CONCLUSIONS: Among children and adolescents with sickle cell anemia, the rate of vaso-occlusive crisis was not significantly lower among those who received prasugrel than among those who received placebo. There were no significant between-group differences in the safety findings. (Funded by Daiichi Sankyo and Eli Lilly; ClinicalTrials.gov number,NCT01794000.)

Heeney M, et al. N Engl J Med 2016 Feb 18; 374:625-635. DOI: 10.1056/NEJMoa1512021

2. Preoperative Chemoprophylaxis Is Safe in Major Oncology Operations and Effective at Preventing Venous Thromboembolism.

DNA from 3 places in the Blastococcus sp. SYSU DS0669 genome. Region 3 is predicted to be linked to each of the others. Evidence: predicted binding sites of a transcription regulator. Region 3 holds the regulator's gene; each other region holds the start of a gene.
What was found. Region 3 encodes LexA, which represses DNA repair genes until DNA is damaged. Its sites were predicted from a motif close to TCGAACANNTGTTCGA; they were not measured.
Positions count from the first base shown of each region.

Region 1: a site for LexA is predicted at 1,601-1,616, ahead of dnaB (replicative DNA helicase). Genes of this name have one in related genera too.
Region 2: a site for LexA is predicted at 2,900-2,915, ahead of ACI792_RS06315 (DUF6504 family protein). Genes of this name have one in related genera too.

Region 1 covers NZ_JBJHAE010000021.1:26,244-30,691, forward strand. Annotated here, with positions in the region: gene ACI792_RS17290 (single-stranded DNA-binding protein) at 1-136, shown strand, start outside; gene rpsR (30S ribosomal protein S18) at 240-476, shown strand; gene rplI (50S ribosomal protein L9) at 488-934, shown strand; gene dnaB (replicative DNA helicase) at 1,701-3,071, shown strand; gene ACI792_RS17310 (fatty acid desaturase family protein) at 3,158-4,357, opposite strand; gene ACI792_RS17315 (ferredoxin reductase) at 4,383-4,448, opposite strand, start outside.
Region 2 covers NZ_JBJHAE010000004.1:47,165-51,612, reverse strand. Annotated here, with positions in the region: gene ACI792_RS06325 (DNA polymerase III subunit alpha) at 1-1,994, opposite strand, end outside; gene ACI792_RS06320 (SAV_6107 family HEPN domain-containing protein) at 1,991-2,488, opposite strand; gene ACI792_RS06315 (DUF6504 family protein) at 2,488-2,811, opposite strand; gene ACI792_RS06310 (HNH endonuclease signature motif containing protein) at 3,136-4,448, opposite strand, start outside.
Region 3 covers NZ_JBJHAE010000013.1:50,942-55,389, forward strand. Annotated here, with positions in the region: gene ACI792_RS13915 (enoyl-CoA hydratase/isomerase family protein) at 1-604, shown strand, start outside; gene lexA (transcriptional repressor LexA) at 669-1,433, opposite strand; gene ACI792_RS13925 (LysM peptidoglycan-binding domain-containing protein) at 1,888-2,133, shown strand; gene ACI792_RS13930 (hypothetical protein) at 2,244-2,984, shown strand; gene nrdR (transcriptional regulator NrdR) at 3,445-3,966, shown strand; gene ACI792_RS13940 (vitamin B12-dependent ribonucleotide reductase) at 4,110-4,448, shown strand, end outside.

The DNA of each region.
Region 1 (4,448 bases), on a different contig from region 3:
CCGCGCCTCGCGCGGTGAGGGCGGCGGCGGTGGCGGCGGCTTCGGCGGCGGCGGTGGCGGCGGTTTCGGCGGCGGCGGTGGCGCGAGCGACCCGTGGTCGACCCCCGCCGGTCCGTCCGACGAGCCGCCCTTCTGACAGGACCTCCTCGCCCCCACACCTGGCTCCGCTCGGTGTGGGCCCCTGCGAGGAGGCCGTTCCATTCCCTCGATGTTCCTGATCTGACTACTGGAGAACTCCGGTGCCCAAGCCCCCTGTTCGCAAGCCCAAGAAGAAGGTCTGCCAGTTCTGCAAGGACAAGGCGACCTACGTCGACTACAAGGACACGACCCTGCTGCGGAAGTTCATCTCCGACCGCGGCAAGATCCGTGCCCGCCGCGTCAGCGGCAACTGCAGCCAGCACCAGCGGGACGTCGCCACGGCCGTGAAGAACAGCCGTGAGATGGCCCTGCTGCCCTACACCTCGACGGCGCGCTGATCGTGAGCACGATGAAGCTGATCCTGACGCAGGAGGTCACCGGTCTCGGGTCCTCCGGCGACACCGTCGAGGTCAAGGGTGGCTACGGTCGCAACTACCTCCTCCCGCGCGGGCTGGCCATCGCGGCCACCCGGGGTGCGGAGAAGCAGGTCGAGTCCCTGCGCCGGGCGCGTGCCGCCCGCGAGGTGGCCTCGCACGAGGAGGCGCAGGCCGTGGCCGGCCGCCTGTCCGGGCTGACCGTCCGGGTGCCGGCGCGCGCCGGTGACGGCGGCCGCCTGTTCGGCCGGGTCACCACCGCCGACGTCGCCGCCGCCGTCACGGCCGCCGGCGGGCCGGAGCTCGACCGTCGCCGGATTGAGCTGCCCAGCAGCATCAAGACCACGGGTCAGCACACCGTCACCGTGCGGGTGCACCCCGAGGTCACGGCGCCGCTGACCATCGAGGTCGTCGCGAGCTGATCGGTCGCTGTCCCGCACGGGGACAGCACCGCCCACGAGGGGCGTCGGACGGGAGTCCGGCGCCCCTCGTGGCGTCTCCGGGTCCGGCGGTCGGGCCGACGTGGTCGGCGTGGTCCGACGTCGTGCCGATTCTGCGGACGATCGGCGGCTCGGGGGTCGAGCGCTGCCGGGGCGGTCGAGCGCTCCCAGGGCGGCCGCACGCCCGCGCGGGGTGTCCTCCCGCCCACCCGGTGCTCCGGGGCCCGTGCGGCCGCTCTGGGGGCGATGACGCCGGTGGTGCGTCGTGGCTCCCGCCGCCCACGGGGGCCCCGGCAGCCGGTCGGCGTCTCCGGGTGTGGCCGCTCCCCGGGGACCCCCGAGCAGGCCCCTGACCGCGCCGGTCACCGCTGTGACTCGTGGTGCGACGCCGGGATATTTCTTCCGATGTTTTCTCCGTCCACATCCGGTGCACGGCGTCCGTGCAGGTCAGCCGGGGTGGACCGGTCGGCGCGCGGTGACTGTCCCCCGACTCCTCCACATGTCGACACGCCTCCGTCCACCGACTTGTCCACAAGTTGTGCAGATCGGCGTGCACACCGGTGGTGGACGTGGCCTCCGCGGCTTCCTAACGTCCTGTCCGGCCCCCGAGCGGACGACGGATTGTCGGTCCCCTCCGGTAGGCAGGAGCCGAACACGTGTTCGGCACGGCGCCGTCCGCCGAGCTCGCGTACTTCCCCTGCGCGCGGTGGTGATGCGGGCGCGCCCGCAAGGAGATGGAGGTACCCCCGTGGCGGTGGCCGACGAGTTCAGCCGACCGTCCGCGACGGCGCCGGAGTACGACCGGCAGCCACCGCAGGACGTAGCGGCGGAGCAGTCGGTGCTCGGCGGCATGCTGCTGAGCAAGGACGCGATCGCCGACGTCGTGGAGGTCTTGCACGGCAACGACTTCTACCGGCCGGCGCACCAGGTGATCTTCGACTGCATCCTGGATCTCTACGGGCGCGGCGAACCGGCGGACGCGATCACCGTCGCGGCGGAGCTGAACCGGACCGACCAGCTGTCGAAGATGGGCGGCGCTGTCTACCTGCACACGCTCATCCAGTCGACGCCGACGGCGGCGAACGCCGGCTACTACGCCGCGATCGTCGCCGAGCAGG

BACKGROUND: We prospectively evaluated the safety and efficacy of adding preoperative chemoprophylaxis to our insti- tution’s operative venous thromboembolism (VTE) prophylaxis policy as part of a physi- cian-led quality improvement initiative. STUDY DESIGN: Patients undergoing major cancer surgery between August 2013 and January 2014 were screened according to service-specific eligibility criteria and tar- geted to receive preoperative VTE chemo- prophylaxis. Bleeding, transfusion, and VTE rates were compared with rates of historical controls who had not received preoperative chemoprophylaxis.